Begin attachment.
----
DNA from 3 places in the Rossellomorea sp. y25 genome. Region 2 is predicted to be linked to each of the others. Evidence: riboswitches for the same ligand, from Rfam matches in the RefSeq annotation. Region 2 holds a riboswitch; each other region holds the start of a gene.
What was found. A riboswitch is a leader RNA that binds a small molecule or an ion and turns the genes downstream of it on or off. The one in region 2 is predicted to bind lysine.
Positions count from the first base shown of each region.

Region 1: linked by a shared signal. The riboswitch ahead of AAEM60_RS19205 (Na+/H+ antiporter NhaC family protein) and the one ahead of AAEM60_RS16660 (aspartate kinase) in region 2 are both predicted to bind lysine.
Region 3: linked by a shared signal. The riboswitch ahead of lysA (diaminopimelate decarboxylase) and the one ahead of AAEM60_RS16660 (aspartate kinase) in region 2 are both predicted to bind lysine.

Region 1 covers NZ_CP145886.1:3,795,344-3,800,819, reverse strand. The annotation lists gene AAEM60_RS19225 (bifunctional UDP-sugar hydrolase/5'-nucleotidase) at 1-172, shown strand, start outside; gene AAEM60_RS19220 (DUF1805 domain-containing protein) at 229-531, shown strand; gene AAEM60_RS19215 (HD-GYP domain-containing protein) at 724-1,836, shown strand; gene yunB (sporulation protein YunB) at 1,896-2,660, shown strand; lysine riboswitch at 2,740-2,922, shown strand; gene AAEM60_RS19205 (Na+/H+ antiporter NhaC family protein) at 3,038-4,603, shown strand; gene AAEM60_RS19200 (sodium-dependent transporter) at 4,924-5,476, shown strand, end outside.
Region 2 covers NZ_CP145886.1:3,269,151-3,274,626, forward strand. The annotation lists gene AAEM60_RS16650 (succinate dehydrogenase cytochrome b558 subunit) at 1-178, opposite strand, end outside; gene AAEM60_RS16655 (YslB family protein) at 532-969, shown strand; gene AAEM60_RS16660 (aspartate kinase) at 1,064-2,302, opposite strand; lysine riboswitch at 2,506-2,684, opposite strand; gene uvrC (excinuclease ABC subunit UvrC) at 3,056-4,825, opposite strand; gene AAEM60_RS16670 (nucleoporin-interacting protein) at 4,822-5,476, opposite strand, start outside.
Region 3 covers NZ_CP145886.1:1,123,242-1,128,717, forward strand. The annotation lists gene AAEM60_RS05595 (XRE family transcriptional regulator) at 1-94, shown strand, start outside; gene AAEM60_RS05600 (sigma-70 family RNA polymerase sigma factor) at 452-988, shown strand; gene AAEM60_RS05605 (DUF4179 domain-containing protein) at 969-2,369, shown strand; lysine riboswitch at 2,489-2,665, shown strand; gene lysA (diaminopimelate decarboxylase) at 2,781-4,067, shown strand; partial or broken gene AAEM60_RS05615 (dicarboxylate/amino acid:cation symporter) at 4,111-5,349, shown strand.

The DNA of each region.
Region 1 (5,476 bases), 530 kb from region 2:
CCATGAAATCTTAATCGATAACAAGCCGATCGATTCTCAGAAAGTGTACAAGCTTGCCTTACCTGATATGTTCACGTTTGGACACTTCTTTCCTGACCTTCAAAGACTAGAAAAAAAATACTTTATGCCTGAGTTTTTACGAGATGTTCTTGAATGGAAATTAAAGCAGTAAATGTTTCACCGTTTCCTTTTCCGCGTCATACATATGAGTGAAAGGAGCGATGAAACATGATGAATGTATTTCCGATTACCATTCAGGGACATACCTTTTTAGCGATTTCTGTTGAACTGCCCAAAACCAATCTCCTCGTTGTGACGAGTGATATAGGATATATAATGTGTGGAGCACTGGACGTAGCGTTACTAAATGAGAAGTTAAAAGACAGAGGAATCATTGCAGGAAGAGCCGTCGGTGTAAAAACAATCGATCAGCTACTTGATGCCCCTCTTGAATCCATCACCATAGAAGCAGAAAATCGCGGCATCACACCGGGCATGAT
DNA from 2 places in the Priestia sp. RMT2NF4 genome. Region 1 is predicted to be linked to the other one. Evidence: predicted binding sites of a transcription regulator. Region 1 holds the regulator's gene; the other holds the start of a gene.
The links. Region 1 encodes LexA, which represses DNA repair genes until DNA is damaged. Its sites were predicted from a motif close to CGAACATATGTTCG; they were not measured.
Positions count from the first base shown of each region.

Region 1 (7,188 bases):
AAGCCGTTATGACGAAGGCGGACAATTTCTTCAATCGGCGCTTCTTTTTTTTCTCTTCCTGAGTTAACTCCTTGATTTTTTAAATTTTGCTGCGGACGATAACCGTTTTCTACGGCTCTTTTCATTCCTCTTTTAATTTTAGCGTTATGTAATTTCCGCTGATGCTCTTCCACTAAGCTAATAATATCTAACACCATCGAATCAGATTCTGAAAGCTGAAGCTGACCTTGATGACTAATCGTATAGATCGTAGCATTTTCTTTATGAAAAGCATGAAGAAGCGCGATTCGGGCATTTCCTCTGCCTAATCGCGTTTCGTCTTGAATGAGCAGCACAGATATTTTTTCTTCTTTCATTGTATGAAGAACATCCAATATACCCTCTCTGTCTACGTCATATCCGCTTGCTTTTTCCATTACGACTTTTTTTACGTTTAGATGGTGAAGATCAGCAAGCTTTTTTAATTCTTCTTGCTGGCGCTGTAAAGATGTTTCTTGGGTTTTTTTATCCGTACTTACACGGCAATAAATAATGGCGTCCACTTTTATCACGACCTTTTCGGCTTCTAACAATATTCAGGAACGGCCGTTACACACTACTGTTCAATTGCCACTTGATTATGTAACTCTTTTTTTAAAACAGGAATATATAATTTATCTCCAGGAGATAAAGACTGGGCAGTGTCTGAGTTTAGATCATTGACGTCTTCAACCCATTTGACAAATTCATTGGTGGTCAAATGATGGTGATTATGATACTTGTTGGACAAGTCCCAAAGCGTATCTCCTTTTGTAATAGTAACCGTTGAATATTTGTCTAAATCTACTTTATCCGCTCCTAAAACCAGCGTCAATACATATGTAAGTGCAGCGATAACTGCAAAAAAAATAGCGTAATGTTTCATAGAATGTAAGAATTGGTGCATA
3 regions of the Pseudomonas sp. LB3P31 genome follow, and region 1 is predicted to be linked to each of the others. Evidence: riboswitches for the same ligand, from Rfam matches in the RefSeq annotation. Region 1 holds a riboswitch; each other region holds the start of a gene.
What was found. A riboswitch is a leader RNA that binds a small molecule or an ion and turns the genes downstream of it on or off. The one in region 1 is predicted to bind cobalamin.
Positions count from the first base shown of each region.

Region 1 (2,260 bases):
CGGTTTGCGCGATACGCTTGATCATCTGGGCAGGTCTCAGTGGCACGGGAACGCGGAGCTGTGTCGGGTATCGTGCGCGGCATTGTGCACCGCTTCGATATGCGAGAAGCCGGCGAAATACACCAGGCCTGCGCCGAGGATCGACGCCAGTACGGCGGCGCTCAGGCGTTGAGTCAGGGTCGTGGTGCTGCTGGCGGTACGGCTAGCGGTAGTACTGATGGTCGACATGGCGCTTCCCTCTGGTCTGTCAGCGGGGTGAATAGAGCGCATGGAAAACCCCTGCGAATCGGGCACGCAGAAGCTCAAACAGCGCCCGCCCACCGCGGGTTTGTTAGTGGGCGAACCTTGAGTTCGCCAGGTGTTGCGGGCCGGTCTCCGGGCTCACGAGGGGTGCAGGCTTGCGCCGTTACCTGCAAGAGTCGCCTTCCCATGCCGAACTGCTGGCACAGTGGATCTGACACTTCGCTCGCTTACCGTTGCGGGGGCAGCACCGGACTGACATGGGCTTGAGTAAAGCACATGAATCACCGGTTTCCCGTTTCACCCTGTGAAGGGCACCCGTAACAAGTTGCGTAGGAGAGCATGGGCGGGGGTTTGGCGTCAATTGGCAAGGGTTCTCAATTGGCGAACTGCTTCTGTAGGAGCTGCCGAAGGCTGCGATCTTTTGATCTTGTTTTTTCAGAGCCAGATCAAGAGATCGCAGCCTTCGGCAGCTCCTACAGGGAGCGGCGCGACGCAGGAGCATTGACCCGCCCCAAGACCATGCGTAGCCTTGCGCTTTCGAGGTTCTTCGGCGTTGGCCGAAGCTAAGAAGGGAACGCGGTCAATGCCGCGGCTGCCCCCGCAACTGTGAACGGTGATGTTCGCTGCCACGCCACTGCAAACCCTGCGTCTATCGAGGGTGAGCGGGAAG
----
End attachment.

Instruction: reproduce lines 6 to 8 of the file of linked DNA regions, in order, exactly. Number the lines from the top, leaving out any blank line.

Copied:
Region 1 covers NZ_CP145886.1:3,795,344-3,800,819, reverse strand. The annotation lists gene AAEM60_RS19225 (bifunctional UDP-sugar hydrolase/5'-nucleotidase) at 1-172, shown strand, start outside; gene AAEM60_RS19220 (DUF1805 domain-containing protein) at 229-531, shown strand; gene AAEM60_RS19215 (HD-GYP domain-containing protein) at 724-1,836, shown strand; gene yunB (sporulation protein YunB) at 1,896-2,660, shown strand; lysine riboswitch at 2,740-2,922, shown strand; gene AAEM60_RS19205 (Na+/H+ antiporter NhaC family protein) at 3,038-4,603, shown strand; gene AAEM60_RS19200 (sodium-dependent transporter) at 4,924-5,476, shown strand, end outside.
Region 2 covers NZ_CP145886.1:3,269,151-3,274,626, forward strand. The annotation lists gene AAEM60_RS16650 (succinate dehydrogenase cytochrome b558 subunit) at 1-178, opposite strand, end outside; gene AAEM60_RS16655 (YslB family protein) at 532-969, shown strand; gene AAEM60_RS16660 (aspartate kinase) at 1,064-2,302, opposite strand; lysine riboswitch at 2,506-2,684, opposite strand; gene uvrC (excinuclease ABC subunit UvrC) at 3,056-4,825, opposite strand; gene AAEM60_RS16670 (nucleoporin-interacting protein) at 4,822-5,476, opposite strand, start outside.
Region 3 covers NZ_CP145886.1:1,123,242-1,128,717, forward strand. The annotation lists gene AAEM60_RS05595 (XRE family transcriptional regulator) at 1-94, shown strand, start outside; gene AAEM60_RS05600 (sigma-70 family RNA polymerase sigma factor) at 452-988, shown strand; gene AAEM60_RS05605 (DUF4179 domain-containing protein) at 969-2,369, shown strand; lysine riboswitch at 2,489-2,665, shown strand; gene lysA (diaminopimelate decarboxylase) at 2,781-4,067, shown strand; partial or broken gene AAEM60_RS05615 (dicarboxylate/amino acid:cation symporter) at 4,111-5,349, shown strand.